NASCAR Michigan 2013: Winners and losers
Here is a look at the big winners and losers from NASCAR's last stop of the year at the super-fast Michigan International Speedway.
There were some who questioned Roger Penske's decision to hire Joey Logano, who had underachieved in four seasons at Joe Gibbs Racing. But "The Captain" believed a change of scenery would do wonders for the 23-year-old, and he has proved prophetic. Logano has fit in seamlessly and has come close several times to finding the winner's circle before finally doing so this past weekend.
The opportunity to drive Tony Stewart's car was a big one for Austin Dillon, who saw it as his chance to prove that he has earned his place in the sport because of his talent and not because of who his grandfather is.
Entering the weekend, Dillon's goal was to avoid trouble and bring home a solid top-15 finish. But his day began ominously with an early crash when he pushed too hard going into a corner and got into the side of J.J. Yeley. Dillon, however, recovered nicely and for the rest of the afternoon drove flawlessly, eventually earning his lap back and by race end was scored in 14th. It was an impressive outing for a driver who will make the full-time move to Cup next season.
Richard Childress Racing
With Kevin Harvick second, Paul Menard fourth and Jeff Burton eighth, Michigan represented the first time this season that Richard Childress Racing placed all three cars inside the top 10. Additionally, Kurt Busch, a de facto fourth team since RCR supplies his Furniture Row Racing team with cars and engines, finished third.
It's not that Hendrick Motorsports doesn't perform well on the high speed oval; the organization consistently had some of the fastest cars on the track in both Michigan races this season. The problem is getting results indicative of the effort. As in June, all four Hendrick drivers had a car good enough to win, except only Jimmie Johnson saw the checkered flag, and he hit the wall with a couple of laps to go.
And it was more of the same this past weekend. Shortly after posting the fastest time in Saturday practice, Johnson crashed and destroyed his car. His backup proved fast, and on Sunday he quickly moved up through the field until his engine seized up, sending him to the garage.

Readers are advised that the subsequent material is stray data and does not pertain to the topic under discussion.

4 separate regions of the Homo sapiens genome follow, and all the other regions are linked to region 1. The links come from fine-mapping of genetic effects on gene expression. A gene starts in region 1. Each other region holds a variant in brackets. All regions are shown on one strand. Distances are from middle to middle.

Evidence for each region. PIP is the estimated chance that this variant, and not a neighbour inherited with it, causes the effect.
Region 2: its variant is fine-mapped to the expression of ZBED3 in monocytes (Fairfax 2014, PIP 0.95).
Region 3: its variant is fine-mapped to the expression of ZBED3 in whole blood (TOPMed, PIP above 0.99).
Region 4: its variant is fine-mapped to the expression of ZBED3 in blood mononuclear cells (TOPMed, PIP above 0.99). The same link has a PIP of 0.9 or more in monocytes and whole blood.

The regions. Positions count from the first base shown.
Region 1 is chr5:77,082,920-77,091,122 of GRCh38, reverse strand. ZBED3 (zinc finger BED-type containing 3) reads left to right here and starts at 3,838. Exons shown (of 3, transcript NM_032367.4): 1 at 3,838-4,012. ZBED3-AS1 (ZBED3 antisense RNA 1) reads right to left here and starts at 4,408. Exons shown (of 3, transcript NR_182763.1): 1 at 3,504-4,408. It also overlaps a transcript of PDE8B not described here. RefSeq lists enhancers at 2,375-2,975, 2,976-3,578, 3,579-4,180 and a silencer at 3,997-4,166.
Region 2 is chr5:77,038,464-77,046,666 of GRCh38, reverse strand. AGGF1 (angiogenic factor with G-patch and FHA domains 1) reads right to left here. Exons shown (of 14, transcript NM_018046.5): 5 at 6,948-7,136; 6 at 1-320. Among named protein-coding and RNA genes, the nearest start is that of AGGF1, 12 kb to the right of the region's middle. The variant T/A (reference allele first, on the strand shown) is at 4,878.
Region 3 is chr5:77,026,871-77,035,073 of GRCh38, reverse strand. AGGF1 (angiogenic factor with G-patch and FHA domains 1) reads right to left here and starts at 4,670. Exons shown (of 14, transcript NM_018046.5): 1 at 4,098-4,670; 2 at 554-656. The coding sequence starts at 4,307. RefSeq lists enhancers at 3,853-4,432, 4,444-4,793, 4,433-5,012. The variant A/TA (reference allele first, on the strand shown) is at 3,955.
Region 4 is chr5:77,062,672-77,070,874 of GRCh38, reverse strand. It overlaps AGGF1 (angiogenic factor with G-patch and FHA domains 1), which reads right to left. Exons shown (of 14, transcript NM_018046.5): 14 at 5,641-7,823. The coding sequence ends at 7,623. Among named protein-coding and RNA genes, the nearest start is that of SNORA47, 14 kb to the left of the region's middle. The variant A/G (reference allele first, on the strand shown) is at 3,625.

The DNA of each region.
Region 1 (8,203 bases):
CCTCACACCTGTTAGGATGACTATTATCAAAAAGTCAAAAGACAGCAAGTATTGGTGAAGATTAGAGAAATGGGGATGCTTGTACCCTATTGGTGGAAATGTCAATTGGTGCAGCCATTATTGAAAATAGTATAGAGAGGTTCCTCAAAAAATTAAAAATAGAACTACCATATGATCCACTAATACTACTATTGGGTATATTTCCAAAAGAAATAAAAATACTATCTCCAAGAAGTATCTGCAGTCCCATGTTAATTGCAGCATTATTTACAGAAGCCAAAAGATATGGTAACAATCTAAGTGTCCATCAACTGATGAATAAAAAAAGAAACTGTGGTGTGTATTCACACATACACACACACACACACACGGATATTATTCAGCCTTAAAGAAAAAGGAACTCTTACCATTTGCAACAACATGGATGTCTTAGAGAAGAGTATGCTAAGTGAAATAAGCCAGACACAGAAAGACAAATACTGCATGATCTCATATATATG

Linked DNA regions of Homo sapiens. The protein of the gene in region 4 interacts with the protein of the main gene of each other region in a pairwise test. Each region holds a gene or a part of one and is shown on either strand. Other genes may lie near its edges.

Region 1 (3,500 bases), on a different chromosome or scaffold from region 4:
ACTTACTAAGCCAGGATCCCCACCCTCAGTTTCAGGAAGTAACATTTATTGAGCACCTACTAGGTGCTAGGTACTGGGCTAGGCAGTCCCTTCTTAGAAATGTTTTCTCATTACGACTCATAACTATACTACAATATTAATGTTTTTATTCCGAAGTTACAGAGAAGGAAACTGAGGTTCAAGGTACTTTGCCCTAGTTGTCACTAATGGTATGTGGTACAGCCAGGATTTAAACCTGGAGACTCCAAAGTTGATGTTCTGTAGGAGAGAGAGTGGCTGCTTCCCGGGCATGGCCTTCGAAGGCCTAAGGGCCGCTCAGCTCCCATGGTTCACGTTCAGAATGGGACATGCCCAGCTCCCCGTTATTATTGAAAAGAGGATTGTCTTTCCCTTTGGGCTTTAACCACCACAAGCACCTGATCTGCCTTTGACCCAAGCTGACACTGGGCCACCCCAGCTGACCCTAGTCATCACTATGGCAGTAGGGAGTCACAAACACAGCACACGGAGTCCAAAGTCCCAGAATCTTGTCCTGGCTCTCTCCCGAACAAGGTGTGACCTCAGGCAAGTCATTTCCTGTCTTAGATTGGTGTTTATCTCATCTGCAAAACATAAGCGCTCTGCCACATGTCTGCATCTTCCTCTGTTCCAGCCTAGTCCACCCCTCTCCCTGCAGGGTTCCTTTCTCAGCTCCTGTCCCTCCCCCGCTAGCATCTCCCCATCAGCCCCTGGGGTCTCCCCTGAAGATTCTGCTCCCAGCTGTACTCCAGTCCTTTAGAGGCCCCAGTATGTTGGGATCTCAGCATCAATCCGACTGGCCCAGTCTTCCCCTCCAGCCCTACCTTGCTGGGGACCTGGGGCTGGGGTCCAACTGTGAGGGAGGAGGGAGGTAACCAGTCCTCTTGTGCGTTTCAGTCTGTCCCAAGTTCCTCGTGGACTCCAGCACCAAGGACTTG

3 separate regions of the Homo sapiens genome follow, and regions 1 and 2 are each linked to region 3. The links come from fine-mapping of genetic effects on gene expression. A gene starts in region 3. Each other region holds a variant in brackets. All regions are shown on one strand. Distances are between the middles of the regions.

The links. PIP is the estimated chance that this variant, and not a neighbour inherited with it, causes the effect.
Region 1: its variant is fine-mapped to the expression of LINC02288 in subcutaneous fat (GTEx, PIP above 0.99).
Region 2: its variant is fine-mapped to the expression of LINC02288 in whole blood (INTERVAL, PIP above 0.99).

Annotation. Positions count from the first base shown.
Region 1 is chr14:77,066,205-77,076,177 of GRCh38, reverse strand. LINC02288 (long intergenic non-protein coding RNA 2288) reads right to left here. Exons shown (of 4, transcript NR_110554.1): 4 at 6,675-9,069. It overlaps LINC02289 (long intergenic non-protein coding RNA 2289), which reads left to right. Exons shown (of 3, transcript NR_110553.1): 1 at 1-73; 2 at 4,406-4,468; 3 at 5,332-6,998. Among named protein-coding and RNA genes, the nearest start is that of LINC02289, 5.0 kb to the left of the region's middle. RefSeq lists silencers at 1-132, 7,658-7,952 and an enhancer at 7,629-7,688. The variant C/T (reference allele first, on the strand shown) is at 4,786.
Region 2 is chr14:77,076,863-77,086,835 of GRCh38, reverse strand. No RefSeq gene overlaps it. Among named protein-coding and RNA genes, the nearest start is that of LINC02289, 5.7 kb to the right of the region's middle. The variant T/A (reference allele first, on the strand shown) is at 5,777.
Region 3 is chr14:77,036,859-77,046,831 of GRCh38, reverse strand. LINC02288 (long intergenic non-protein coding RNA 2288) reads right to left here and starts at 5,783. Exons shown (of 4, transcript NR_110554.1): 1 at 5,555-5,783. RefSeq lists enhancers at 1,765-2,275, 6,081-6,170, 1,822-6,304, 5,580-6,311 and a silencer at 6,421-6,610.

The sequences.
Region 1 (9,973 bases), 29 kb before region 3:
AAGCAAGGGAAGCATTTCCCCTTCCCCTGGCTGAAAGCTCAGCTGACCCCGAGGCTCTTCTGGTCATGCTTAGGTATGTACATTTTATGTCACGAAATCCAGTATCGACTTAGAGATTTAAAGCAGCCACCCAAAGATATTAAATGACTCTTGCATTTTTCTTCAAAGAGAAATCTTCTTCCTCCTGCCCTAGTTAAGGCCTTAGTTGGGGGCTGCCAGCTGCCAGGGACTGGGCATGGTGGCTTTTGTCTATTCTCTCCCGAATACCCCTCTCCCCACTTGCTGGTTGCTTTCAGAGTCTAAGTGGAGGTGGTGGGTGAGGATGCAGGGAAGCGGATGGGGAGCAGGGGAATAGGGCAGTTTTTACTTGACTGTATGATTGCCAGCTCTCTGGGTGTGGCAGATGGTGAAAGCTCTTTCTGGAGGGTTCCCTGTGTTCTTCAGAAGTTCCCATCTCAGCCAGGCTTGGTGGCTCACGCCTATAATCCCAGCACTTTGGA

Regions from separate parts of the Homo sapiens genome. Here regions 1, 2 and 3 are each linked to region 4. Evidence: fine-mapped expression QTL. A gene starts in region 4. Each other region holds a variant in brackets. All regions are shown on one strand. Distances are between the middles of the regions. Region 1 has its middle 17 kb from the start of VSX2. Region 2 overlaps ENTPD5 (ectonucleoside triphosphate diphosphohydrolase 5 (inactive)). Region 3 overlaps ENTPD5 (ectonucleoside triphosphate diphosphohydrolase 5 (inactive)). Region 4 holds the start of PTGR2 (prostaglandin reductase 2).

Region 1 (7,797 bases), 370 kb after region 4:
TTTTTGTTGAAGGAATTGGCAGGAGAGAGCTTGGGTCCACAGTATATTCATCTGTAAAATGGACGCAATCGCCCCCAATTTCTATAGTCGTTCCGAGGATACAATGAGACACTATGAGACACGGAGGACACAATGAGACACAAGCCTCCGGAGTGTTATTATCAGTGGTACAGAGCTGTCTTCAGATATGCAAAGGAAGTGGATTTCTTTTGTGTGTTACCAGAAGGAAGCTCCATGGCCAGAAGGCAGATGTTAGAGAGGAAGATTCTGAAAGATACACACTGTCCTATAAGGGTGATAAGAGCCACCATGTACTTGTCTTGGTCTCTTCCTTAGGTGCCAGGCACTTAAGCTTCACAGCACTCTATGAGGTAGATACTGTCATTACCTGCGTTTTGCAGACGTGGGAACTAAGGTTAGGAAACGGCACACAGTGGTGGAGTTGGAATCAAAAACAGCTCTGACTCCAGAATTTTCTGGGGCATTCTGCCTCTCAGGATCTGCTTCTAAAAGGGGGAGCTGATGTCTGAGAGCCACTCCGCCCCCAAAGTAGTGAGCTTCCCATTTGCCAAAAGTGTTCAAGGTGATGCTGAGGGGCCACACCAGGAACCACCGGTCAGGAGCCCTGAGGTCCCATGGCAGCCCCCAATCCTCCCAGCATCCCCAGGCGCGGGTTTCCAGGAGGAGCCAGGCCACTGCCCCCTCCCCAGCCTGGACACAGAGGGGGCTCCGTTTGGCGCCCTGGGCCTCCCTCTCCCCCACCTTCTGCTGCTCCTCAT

And a pair of his teammates didn't fare much better. Dale Earnhardt Jr. was in contention when a tire failure sent him into the Turn 2 wall, while Jeff Gordon lacked grip and finished a disappointing 17th. The only Hendrick driver with a top 10 at Michigan this year was Kasey Kahne, who turned in a quiet seventh.
Brad Keselowski was near the front with 50 laps to go when a caution came out for the spinning Bobby Labonte. Instead of hitting pit road and topping off with gas, which would have made him good on fuel to the finish, crew chief Paul Wolfe decided to keep his driver out on the track. The thinking was that with a few timely cautions, Keselowski would be able to stretch his fuel and maybe steal a win.
It was a head-scratching call to say the least. And considering the defending Cup champions are in a precarious points position, it was a sizeable gamble that carried significant ramifications.
A few laps later, another yellow waved and Wolfe realized his mistake and had Keselowski pit. However, their bed was already made and with the majority of the field staying out, Keselowski was never able to recoup the lost track position. He finished 12th with what was a surely top-five car.
Toyota is finding its search for a balance between horsepower and reliability elusive. Two months ago after a rash of engine failures, Toyota detuned its motors in an effort to cure the problem.
The unintended side effect was a decrease in speed, and the early season dominance exhibited by Kyle Busch and Matt Kenseth disappeared almost immediately. And in a clear sign of just how far the manufacturer has fallen, Clint Bowyer (fifth) was the only Toyota driver Sunday to finish better than 14th.
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